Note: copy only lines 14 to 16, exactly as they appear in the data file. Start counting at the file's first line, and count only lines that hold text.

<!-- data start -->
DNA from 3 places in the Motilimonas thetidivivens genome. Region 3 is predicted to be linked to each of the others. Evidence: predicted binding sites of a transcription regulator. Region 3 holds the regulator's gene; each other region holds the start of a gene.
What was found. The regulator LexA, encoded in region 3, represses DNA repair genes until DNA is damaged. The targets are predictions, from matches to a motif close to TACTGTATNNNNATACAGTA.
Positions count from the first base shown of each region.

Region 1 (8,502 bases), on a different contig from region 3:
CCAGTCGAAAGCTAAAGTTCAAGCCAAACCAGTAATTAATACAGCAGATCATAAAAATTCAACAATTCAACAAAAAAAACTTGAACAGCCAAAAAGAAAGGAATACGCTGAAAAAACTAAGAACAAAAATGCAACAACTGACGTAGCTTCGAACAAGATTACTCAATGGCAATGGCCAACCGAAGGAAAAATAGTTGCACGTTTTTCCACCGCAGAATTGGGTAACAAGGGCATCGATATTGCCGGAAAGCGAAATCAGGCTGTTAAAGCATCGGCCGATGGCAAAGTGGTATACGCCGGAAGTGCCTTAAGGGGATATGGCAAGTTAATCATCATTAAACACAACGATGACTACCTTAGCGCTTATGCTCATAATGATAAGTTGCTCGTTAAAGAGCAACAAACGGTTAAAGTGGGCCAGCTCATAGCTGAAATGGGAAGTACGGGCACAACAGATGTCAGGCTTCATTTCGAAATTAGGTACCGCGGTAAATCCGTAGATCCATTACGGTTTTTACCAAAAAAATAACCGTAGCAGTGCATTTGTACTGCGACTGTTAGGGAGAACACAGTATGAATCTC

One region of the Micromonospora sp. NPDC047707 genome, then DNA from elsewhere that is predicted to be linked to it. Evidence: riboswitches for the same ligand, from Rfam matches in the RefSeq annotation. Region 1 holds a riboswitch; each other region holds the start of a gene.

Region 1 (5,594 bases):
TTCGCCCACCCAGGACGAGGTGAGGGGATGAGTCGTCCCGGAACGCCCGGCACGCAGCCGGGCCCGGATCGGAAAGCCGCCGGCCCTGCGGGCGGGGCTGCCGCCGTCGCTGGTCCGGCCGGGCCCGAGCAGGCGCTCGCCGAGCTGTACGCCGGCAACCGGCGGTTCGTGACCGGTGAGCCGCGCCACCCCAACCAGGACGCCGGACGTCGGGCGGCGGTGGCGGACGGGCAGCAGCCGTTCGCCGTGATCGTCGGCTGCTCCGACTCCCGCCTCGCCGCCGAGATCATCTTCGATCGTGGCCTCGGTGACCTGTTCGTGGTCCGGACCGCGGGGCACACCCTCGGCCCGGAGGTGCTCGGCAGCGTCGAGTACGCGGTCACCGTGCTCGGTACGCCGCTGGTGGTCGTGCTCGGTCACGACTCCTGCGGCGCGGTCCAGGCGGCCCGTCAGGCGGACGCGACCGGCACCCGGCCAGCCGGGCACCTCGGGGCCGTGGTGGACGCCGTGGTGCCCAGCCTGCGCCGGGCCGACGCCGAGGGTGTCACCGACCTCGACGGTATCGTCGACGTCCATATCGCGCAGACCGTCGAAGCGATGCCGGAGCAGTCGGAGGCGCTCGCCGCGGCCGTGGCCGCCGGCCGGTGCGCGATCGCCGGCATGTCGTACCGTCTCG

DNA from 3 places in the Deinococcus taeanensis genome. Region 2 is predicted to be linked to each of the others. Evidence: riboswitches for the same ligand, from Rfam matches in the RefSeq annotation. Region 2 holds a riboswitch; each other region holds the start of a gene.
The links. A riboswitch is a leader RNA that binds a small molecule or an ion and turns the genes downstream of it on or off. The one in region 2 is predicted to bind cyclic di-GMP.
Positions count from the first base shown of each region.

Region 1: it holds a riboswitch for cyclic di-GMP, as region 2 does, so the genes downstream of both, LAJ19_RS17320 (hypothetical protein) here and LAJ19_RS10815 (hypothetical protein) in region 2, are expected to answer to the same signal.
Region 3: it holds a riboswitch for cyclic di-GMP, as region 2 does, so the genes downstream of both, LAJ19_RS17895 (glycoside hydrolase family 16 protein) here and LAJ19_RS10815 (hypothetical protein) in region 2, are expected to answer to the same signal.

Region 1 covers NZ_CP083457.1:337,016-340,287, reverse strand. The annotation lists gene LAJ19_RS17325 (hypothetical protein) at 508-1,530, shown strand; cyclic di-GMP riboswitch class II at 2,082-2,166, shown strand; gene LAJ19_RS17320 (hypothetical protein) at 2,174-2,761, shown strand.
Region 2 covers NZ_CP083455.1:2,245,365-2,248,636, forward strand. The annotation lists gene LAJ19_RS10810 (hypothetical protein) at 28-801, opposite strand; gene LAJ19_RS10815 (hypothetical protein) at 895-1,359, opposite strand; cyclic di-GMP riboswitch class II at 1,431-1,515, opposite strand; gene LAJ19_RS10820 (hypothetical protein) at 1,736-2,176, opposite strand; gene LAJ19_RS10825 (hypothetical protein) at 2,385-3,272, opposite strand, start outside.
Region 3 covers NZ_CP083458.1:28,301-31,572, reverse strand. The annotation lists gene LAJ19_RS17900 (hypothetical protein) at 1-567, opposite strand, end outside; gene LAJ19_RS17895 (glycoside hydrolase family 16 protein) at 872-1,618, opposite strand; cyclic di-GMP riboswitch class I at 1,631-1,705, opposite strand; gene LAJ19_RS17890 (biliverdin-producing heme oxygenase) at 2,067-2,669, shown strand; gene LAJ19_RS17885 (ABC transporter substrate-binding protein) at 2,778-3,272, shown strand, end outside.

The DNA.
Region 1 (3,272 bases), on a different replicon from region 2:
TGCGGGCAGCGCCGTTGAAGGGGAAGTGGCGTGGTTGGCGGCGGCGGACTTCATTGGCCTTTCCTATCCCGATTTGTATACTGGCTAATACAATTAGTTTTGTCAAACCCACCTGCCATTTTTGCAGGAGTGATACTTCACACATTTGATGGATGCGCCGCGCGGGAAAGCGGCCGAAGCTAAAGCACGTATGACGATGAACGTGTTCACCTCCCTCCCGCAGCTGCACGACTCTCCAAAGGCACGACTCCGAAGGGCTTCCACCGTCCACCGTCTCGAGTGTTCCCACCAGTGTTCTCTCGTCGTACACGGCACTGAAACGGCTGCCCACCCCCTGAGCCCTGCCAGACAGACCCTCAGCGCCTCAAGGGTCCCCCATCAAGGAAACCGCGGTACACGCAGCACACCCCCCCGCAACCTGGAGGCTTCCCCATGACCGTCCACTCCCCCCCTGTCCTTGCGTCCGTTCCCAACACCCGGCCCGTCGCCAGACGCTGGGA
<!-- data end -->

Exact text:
Region 1 covers NZ_CP083457.1:337,016-340,287, reverse strand. The annotation lists gene LAJ19_RS17325 (hypothetical protein) at 508-1,530, shown strand; cyclic di-GMP riboswitch class II at 2,082-2,166, shown strand; gene LAJ19_RS17320 (hypothetical protein) at 2,174-2,761, shown strand.
Region 2 covers NZ_CP083455.1:2,245,365-2,248,636, forward strand. The annotation lists gene LAJ19_RS10810 (hypothetical protein) at 28-801, opposite strand; gene LAJ19_RS10815 (hypothetical protein) at 895-1,359, opposite strand; cyclic di-GMP riboswitch class II at 1,431-1,515, opposite strand; gene LAJ19_RS10820 (hypothetical protein) at 1,736-2,176, opposite strand; gene LAJ19_RS10825 (hypothetical protein) at 2,385-3,272, opposite strand, start outside.
Region 3 covers NZ_CP083458.1:28,301-31,572, reverse strand. The annotation lists gene LAJ19_RS17900 (hypothetical protein) at 1-567, opposite strand, end outside; gene LAJ19_RS17895 (glycoside hydrolase family 16 protein) at 872-1,618, opposite strand; cyclic di-GMP riboswitch class I at 1,631-1,705, opposite strand; gene LAJ19_RS17890 (biliverdin-producing heme oxygenase) at 2,067-2,669, shown strand; gene LAJ19_RS17885 (ABC transporter substrate-binding protein) at 2,778-3,272, shown strand, end outside.